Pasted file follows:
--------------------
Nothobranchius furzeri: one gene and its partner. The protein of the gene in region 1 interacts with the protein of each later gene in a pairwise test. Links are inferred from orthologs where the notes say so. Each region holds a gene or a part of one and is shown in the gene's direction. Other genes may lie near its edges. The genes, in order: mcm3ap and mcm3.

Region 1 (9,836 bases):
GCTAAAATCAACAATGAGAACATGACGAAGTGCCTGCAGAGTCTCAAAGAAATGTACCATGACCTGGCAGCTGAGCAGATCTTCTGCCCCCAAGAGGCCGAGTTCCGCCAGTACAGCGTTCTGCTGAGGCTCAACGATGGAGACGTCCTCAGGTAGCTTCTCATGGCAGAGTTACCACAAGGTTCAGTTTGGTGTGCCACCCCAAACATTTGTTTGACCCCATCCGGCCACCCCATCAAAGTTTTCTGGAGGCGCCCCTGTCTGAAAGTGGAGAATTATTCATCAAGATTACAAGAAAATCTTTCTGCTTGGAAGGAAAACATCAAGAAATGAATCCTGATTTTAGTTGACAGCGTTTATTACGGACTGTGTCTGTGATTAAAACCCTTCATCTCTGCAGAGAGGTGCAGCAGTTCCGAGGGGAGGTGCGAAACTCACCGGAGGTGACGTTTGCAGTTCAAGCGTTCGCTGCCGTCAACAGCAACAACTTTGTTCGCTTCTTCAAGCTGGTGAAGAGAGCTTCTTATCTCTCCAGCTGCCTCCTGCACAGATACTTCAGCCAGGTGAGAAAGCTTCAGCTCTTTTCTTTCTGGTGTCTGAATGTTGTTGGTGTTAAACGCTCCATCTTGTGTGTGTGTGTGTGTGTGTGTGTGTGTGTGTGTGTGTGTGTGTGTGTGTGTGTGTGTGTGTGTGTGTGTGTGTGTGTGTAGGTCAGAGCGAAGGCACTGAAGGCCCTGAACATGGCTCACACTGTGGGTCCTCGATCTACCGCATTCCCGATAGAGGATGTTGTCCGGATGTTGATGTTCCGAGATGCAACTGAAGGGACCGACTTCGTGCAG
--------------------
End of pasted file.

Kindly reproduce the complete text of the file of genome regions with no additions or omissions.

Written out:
Nothobranchius furzeri: one gene and its partner. The protein of the gene in region 1 interacts with the protein of each later gene in a pairwise test. Links are inferred from orthologs where the notes say so. Each region holds a gene or a part of one and is shown in the gene's direction. Other genes may lie near its edges. The genes, in order: mcm3ap and mcm3.

Region 1 (9,836 bases):
GCTAAAATCAACAATGAGAACATGACGAAGTGCCTGCAGAGTCTCAAAGAAATGTACCATGACCTGGCAGCTGAGCAGATCTTCTGCCCCCAAGAGGCCGAGTTCCGCCAGTACAGCGTTCTGCTGAGGCTCAACGATGGAGACGTCCTCAGGTAGCTTCTCATGGCAGAGTTACCACAAGGTTCAGTTTGGTGTGCCACCCCAAACATTTGTTTGACCCCATCCGGCCACCCCATCAAAGTTTTCTGGAGGCGCCCCTGTCTGAAAGTGGAGAATTATTCATCAAGATTACAAGAAAATCTTTCTGCTTGGAAGGAAAACATCAAGAAATGAATCCTGATTTTAGTTGACAGCGTTTATTACGGACTGTGTCTGTGATTAAAACCCTTCATCTCTGCAGAGAGGTGCAGCAGTTCCGAGGGGAGGTGCGAAACTCACCGGAGGTGACGTTTGCAGTTCAAGCGTTCGCTGCCGTCAACAGCAACAACTTTGTTCGCTTCTTCAAGCTGGTGAAGAGAGCTTCTTATCTCTCCAGCTGCCTCCTGCACAGATACTTCAGCCAGGTGAGAAAGCTTCAGCTCTTTTCTTTCTGGTGTCTGAATGTTGTTGGTGTTAAACGCTCCATCTTGTGTGTGTGTGTGTGTGTGTGTGTGTGTGTGTGTGTGTGTGTGTGTGTGTGTGTGTGTGTGTGTGTGTGTGTGTGTGTGTAGGTCAGAGCGAAGGCACTGAAGGCCCTGAACATGGCTCACACTGTGGGTCCTCGATCTACCGCATTCCCGATAGAGGATGTTGTCCGGATGTTGATGTTCCGAGATGCAACTGAAGGGACCGACTTCGTGCAG